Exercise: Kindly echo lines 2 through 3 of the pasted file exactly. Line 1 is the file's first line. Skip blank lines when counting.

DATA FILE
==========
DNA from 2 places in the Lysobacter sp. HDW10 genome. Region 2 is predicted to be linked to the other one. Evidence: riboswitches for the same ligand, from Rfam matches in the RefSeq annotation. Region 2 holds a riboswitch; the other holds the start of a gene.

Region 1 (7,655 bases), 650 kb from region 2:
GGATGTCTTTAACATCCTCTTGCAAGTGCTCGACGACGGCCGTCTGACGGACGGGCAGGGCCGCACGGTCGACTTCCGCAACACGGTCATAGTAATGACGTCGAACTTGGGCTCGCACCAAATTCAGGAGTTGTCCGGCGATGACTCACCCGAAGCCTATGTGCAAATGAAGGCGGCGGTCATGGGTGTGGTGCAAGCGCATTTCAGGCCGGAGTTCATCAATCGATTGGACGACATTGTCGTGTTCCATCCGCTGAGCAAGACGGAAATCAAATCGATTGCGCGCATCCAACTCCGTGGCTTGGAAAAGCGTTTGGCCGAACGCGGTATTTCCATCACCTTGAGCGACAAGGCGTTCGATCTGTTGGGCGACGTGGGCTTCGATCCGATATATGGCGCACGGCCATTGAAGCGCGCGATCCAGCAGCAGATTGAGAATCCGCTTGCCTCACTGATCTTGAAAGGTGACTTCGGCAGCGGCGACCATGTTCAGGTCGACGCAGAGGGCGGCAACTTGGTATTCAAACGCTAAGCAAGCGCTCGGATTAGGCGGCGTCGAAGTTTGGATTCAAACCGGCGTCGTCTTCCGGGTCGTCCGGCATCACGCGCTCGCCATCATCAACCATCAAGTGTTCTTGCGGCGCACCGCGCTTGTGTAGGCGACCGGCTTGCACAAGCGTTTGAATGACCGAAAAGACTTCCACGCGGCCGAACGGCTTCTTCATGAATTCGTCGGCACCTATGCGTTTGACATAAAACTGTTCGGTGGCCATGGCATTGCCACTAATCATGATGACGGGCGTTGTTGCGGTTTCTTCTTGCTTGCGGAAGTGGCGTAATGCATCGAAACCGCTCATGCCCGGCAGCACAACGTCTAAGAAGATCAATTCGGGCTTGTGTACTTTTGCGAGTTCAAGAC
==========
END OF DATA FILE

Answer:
Region 1 (7,655 bases), 650 kb from region 2:
GGATGTCTTTAACATCCTCTTGCAAGTGCTCGACGACGGCCGTCTGACGGACGGGCAGGGCCGCACGGTCGACTTCCGCAACACGGTCATAGTAATGACGTCGAACTTGGGCTCGCACCAAATTCAGGAGTTGTCCGGCGATGACTCACCCGAAGCCTATGTGCAAATGAAGGCGGCGGTCATGGGTGTGGTGCAAGCGCATTTCAGGCCGGAGTTCATCAATCGATTGGACGACATTGTCGTGTTCCATCCGCTGAGCAAGACGGAAATCAAATCGATTGCGCGCATCCAACTCCGTGGCTTGGAAAAGCGTTTGGCCGAACGCGGTATTTCCATCACCTTGAGCGACAAGGCGTTCGATCTGTTGGGCGACGTGGGCTTCGATCCGATATATGGCGCACGGCCATTGAAGCGCGCGATCCAGCAGCAGATTGAGAATCCGCTTGCCTCACTGATCTTGAAAGGTGACTTCGGCAGCGGCGACCATGTTCAGGTCGACGCAGAGGGCGGCAACTTGGTATTCAAACGCTAAGCAAGCGCTCGGATTAGGCGGCGTCGAAGTTTGGATTCAAACCGGCGTCGTCTTCCGGGTCGTCCGGCATCACGCGCTCGCCATCATCAACCATCAAGTGTTCTTGCGGCGCACCGCGCTTGTGTAGGCGACCGGCTTGCACAAGCGTTTGAATGACCGAAAAGACTTCCACGCGGCCGAACGGCTTCTTCATGAATTCGTCGGCACCTATGCGTTTGACATAAAACTGTTCGGTGGCCATGGCATTGCCACTAATCATGATGACGGGCGTTGTTGCGGTTTCTTCTTGCTTGCGGAAGTGGCGTAATGCATCGAAACCGCTCATGCCCGGCAGCACAACGTCTAAGAAGATCAATTCGGGCTTGTGTACTTTTGCGAGTTCAAGAC